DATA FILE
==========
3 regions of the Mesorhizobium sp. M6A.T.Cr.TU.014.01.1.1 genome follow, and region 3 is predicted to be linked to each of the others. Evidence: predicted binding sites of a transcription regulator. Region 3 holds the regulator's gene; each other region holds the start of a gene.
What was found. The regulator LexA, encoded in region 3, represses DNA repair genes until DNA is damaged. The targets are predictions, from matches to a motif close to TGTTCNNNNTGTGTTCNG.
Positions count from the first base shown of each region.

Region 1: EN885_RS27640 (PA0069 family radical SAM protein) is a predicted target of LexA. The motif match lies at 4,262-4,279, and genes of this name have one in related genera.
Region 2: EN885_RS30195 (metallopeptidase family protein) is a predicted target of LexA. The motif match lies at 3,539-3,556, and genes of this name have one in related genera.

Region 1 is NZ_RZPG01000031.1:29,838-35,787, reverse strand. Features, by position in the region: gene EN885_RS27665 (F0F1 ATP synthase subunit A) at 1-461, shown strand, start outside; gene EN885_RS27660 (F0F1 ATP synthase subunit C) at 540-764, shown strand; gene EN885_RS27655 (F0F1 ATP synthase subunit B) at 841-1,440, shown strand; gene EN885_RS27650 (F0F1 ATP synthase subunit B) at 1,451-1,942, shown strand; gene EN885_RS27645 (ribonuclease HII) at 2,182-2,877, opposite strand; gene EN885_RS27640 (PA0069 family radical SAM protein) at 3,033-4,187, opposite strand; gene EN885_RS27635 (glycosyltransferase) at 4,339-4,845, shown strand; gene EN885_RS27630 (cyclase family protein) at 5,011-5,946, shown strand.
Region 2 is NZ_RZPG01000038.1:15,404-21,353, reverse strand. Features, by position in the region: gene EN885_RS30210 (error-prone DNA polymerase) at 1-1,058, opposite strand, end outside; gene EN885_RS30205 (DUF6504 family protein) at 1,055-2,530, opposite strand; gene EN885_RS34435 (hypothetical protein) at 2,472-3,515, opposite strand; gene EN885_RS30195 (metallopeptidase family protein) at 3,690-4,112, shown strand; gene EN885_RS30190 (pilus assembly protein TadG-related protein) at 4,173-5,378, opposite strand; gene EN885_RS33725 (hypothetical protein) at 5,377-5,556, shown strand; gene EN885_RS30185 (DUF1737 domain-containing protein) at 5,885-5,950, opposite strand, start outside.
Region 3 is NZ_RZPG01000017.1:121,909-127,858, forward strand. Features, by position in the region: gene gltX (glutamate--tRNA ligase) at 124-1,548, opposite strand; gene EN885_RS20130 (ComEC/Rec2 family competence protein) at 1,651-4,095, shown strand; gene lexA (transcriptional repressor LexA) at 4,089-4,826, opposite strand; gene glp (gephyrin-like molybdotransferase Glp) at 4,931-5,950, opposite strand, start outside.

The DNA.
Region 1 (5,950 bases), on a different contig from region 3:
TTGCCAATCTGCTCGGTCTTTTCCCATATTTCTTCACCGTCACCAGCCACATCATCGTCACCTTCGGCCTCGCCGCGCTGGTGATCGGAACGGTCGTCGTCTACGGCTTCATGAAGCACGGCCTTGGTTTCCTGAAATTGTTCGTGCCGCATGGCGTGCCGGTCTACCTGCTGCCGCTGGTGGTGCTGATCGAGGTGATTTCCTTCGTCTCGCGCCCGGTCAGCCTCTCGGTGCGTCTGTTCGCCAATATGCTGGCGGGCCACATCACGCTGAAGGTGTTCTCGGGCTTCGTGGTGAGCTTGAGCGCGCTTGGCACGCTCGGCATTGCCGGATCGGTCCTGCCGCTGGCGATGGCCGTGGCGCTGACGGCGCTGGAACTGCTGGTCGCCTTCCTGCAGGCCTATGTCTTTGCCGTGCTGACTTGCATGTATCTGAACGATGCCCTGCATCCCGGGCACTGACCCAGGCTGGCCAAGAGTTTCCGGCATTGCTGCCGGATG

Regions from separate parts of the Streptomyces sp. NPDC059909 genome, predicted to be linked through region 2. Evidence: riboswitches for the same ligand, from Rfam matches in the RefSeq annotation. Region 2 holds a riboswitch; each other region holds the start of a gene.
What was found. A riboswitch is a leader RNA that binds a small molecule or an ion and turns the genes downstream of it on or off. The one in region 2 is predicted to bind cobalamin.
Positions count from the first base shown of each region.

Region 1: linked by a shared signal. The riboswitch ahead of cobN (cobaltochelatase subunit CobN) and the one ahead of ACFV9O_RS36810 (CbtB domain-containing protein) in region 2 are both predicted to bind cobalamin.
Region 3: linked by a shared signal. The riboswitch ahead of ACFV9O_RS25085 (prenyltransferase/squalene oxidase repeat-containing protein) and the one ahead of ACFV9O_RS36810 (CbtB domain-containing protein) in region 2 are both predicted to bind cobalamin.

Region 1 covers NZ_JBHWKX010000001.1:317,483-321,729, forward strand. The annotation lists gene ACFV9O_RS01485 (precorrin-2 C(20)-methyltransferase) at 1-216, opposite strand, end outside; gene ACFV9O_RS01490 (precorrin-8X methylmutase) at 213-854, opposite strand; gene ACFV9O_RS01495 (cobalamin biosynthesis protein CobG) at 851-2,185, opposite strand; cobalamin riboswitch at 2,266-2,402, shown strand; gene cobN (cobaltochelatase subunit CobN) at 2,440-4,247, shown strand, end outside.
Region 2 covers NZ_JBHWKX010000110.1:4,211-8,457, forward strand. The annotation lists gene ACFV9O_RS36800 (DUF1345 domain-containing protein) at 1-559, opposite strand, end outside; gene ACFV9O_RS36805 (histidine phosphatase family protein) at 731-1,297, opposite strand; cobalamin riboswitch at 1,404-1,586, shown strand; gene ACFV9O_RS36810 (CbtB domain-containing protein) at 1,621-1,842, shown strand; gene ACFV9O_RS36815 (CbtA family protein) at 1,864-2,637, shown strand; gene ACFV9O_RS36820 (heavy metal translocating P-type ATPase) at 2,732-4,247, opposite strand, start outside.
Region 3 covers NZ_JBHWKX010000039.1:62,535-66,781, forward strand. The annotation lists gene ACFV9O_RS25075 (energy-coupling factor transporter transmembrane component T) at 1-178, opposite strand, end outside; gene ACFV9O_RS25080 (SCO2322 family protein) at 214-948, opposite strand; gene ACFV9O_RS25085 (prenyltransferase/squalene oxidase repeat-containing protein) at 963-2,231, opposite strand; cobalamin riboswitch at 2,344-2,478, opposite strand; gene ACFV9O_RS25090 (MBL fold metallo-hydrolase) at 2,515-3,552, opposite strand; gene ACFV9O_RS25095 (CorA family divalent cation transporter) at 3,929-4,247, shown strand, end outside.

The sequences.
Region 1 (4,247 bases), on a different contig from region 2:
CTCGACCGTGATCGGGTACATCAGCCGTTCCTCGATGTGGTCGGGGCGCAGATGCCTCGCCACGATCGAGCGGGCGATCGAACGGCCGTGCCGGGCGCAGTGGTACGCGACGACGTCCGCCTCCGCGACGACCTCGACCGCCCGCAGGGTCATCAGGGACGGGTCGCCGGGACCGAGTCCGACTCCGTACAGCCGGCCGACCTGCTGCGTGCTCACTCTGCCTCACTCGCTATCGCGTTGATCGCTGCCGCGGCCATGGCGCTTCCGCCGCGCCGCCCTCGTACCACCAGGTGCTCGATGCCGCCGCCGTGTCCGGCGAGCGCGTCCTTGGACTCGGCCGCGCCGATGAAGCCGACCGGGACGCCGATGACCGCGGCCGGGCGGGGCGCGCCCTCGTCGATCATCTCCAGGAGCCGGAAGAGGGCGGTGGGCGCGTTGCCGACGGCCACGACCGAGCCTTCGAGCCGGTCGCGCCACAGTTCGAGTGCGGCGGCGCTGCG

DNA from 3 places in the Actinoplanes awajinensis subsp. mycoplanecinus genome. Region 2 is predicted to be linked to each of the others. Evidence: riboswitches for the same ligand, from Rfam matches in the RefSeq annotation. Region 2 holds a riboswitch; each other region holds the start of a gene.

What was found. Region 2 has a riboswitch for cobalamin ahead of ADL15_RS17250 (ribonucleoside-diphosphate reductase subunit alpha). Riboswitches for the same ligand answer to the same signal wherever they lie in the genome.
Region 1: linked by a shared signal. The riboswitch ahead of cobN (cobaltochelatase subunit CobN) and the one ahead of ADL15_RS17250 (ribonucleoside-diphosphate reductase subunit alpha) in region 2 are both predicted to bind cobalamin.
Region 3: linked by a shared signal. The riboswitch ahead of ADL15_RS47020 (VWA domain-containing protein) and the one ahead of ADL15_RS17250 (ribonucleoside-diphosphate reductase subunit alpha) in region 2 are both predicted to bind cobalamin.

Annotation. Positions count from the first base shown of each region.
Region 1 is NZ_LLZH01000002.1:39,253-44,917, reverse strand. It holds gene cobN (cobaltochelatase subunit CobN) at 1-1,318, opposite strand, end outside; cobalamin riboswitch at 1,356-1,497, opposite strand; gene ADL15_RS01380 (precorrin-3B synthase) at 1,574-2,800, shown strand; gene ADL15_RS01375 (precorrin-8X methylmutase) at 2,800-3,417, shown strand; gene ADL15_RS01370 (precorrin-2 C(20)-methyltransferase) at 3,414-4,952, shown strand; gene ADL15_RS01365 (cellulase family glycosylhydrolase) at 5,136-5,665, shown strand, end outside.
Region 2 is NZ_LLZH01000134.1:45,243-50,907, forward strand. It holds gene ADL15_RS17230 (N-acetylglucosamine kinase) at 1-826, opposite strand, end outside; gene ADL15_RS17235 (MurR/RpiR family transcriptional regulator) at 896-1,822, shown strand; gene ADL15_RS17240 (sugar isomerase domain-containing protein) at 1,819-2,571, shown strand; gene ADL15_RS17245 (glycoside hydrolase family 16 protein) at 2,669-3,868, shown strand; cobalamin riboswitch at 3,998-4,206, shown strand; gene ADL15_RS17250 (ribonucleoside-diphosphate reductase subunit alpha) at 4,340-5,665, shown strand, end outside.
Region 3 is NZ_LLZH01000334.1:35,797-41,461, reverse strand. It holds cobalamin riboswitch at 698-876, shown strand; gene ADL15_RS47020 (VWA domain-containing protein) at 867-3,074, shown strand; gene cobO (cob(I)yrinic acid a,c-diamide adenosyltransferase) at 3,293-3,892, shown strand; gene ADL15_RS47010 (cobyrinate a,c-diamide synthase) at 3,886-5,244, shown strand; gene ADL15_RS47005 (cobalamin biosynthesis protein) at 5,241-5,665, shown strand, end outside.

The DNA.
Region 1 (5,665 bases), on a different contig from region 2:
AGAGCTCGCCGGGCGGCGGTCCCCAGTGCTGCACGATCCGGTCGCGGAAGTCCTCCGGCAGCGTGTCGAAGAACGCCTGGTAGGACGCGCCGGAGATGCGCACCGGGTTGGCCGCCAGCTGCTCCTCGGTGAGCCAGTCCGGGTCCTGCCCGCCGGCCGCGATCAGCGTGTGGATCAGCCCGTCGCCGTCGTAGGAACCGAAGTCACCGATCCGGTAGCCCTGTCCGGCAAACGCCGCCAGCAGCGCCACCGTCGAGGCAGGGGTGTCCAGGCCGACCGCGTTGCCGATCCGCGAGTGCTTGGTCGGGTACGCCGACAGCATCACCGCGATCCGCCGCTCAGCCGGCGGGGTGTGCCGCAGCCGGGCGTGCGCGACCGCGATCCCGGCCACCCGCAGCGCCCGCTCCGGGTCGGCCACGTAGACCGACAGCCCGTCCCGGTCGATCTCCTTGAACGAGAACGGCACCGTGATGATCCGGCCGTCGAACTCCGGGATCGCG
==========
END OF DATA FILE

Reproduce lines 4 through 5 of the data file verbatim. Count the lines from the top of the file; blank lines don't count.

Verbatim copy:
Region 1: EN885_RS27640 (PA0069 family radical SAM protein) is a predicted target of LexA. The motif match lies at 4,262-4,279, and genes of this name have one in related genera.
Region 2: EN885_RS30195 (metallopeptidase family protein) is a predicted target of LexA. The motif match lies at 3,539-3,556, and genes of this name have one in related genera.